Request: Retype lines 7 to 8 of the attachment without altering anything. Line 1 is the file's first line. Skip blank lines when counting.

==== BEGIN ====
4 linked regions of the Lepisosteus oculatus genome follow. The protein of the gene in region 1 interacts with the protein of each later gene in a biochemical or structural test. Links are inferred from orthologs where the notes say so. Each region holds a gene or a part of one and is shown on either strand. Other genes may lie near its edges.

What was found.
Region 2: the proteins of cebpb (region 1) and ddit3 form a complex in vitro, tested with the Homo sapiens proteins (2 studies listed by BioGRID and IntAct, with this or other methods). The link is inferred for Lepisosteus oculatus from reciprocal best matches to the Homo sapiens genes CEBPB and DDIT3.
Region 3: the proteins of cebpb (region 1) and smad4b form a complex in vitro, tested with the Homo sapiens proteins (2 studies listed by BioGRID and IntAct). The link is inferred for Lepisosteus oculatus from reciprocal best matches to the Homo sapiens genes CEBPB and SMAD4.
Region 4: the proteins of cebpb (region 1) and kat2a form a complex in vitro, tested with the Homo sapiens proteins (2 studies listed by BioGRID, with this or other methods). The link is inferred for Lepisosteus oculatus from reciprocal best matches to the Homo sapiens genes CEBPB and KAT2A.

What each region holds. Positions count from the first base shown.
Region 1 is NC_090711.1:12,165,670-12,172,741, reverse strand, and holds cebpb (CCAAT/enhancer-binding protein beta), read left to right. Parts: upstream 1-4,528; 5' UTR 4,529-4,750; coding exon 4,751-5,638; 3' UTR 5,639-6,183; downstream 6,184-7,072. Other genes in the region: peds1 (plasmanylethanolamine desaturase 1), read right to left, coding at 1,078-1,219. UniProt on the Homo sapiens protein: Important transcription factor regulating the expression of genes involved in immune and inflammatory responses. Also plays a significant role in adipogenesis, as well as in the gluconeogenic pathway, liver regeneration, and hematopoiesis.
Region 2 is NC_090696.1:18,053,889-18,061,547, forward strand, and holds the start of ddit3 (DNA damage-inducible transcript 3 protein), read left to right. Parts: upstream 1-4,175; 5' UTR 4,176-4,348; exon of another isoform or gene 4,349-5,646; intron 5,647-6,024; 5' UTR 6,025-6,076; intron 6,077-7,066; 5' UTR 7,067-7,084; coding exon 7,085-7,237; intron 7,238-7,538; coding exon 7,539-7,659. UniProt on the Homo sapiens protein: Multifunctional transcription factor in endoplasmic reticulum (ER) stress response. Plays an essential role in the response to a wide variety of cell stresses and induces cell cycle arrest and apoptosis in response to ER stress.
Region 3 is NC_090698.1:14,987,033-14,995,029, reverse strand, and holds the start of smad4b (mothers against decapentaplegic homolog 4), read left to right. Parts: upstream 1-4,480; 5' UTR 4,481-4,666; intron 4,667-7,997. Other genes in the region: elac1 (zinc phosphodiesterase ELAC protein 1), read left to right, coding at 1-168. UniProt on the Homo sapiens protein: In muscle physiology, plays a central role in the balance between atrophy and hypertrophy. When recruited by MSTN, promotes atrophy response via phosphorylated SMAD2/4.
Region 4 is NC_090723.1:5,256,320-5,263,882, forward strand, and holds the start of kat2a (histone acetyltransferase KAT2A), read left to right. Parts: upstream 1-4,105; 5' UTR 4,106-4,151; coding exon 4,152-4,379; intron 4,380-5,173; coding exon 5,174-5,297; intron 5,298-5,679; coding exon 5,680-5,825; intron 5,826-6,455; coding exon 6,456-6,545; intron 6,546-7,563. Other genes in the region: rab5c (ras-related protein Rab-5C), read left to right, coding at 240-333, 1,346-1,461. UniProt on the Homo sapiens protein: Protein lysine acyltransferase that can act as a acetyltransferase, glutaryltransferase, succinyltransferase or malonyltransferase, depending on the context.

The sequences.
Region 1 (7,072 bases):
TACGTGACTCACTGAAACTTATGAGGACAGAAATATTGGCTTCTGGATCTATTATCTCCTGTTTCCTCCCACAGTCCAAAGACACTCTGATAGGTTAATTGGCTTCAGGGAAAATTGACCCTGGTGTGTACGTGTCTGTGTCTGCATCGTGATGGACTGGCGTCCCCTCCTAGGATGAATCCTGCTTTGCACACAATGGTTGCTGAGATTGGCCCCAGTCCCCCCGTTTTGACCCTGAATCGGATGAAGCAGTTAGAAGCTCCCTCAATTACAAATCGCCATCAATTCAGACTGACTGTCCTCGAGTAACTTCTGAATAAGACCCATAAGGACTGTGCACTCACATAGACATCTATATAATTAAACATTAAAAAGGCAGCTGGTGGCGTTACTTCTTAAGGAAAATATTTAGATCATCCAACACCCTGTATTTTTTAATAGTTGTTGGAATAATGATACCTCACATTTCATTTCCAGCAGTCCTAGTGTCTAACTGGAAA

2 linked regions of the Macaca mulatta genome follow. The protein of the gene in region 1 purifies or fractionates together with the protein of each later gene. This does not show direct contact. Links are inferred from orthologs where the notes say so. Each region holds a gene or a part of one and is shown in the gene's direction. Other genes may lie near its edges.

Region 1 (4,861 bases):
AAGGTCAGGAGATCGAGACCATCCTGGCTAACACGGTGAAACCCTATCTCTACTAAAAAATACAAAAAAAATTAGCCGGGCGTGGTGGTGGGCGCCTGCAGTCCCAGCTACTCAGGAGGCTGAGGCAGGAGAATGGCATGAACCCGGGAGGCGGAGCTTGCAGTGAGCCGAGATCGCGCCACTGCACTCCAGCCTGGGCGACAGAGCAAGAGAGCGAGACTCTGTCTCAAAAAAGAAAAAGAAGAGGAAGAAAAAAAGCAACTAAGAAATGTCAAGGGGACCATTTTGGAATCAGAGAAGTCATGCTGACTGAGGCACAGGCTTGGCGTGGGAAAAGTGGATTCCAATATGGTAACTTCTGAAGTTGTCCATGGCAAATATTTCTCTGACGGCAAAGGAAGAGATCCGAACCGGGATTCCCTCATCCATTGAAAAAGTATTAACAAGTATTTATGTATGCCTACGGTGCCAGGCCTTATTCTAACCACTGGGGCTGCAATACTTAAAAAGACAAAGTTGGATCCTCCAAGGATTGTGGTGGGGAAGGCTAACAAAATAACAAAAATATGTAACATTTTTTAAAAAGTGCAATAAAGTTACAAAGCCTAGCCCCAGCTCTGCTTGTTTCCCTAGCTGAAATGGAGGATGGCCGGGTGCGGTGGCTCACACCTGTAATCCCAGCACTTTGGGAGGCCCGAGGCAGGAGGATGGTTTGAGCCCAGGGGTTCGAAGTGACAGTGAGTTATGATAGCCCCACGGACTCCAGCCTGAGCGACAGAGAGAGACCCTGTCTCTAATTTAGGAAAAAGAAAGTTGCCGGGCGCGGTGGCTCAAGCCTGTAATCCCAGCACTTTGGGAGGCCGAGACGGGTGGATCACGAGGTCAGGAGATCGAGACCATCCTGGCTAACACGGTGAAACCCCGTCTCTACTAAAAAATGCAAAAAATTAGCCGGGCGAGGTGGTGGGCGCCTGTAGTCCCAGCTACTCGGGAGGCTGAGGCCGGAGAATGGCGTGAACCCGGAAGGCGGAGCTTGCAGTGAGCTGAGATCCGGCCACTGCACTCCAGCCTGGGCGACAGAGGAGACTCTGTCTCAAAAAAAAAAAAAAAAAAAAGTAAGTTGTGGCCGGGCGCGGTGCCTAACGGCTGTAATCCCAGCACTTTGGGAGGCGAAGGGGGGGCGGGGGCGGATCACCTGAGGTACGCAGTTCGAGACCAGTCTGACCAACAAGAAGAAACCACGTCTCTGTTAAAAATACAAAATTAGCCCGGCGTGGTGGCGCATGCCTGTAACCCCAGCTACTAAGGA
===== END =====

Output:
Region 1 is NC_090711.1:12,165,670-12,172,741, reverse strand, and holds cebpb (CCAAT/enhancer-binding protein beta), read left to right. Parts: upstream 1-4,528; 5' UTR 4,529-4,750; coding exon 4,751-5,638; 3' UTR 5,639-6,183; downstream 6,184-7,072. Other genes in the region: peds1 (plasmanylethanolamine desaturase 1), read right to left, coding at 1,078-1,219. UniProt on the Homo sapiens protein: Important transcription factor regulating the expression of genes involved in immune and inflammatory responses. Also plays a significant role in adipogenesis, as well as in the gluconeogenic pathway, liver regeneration, and hematopoiesis.
Region 2 is NC_090696.1:18,053,889-18,061,547, forward strand, and holds the start of ddit3 (DNA damage-inducible transcript 3 protein), read left to right. Parts: upstream 1-4,175; 5' UTR 4,176-4,348; exon of another isoform or gene 4,349-5,646; intron 5,647-6,024; 5' UTR 6,025-6,076; intron 6,077-7,066; 5' UTR 7,067-7,084; coding exon 7,085-7,237; intron 7,238-7,538; coding exon 7,539-7,659. UniProt on the Homo sapiens protein: Multifunctional transcription factor in endoplasmic reticulum (ER) stress response. Plays an essential role in the response to a wide variety of cell stresses and induces cell cycle arrest and apoptosis in response to ER stress.